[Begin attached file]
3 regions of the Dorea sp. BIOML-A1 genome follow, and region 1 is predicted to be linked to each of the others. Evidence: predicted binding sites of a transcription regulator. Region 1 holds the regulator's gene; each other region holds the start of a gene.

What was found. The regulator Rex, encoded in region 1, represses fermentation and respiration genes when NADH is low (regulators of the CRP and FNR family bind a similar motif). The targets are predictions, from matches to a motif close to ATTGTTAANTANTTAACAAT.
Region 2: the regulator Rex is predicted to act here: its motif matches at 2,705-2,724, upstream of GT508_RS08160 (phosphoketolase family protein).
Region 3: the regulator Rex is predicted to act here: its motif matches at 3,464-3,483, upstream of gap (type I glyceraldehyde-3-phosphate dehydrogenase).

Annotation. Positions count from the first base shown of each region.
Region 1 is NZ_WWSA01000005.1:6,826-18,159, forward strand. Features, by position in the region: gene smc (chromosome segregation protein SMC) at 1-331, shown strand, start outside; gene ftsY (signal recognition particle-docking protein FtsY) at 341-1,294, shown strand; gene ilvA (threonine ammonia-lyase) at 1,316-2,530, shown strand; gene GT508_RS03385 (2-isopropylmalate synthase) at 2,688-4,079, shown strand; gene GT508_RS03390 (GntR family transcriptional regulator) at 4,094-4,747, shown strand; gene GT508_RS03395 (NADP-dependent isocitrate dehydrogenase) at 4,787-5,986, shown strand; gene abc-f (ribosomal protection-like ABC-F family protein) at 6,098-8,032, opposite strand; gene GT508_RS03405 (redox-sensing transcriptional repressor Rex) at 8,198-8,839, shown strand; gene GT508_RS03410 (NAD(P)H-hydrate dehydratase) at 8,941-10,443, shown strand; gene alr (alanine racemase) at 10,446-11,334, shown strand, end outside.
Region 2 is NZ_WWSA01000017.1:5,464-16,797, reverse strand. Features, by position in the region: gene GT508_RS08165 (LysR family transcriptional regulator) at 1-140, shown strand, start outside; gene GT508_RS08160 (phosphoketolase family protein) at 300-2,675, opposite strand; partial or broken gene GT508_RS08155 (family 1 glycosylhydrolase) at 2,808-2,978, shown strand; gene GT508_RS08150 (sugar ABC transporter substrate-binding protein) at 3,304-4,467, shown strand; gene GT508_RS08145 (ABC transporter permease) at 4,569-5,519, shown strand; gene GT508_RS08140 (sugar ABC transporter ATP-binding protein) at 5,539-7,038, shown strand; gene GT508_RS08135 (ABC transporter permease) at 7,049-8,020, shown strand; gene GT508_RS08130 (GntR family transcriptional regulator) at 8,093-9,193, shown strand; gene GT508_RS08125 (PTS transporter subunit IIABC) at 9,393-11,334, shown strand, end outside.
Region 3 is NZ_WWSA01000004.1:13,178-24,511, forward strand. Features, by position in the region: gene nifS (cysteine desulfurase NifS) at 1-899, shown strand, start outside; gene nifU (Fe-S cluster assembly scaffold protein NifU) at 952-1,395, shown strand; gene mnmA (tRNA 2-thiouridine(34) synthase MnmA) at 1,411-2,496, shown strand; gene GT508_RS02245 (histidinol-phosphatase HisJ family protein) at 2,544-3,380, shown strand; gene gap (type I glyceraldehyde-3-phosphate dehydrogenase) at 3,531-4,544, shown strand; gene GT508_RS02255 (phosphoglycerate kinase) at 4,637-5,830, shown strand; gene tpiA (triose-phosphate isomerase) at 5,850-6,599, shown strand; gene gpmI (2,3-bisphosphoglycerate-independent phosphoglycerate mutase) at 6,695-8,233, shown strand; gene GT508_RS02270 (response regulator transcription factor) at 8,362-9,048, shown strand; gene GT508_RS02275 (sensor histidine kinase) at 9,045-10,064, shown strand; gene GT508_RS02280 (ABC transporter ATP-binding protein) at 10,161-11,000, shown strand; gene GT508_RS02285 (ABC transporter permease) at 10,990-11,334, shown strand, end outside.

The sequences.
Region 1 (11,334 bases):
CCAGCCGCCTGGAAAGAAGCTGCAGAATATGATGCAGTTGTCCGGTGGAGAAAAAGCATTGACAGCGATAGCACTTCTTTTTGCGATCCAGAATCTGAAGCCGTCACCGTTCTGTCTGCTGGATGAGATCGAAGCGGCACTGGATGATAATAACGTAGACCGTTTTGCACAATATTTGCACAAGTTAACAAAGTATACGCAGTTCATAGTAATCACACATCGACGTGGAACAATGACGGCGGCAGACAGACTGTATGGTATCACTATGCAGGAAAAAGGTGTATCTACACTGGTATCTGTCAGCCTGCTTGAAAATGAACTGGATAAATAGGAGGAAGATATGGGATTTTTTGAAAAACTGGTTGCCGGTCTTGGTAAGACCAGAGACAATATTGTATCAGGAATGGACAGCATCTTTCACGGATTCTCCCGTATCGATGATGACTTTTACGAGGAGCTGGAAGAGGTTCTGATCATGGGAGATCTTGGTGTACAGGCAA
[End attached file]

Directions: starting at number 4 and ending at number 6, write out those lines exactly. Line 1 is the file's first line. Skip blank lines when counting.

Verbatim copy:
Region 3: the regulator Rex is predicted to act here: its motif matches at 3,464-3,483, upstream of gap (type I glyceraldehyde-3-phosphate dehydrogenase).

Annotation. Positions count from the first base shown of each region.
Region 1 is NZ_WWSA01000005.1:6,826-18,159, forward strand. Features, by position in the region: gene smc (chromosome segregation protein SMC) at 1-331, shown strand, start outside; gene ftsY (signal recognition particle-docking protein FtsY) at 341-1,294, shown strand; gene ilvA (threonine ammonia-lyase) at 1,316-2,530, shown strand; gene GT508_RS03385 (2-isopropylmalate synthase) at 2,688-4,079, shown strand; gene GT508_RS03390 (GntR family transcriptional regulator) at 4,094-4,747, shown strand; gene GT508_RS03395 (NADP-dependent isocitrate dehydrogenase) at 4,787-5,986, shown strand; gene abc-f (ribosomal protection-like ABC-F family protein) at 6,098-8,032, opposite strand; gene GT508_RS03405 (redox-sensing transcriptional repressor Rex) at 8,198-8,839, shown strand; gene GT508_RS03410 (NAD(P)H-hydrate dehydratase) at 8,941-10,443, shown strand; gene alr (alanine racemase) at 10,446-11,334, shown strand, end outside.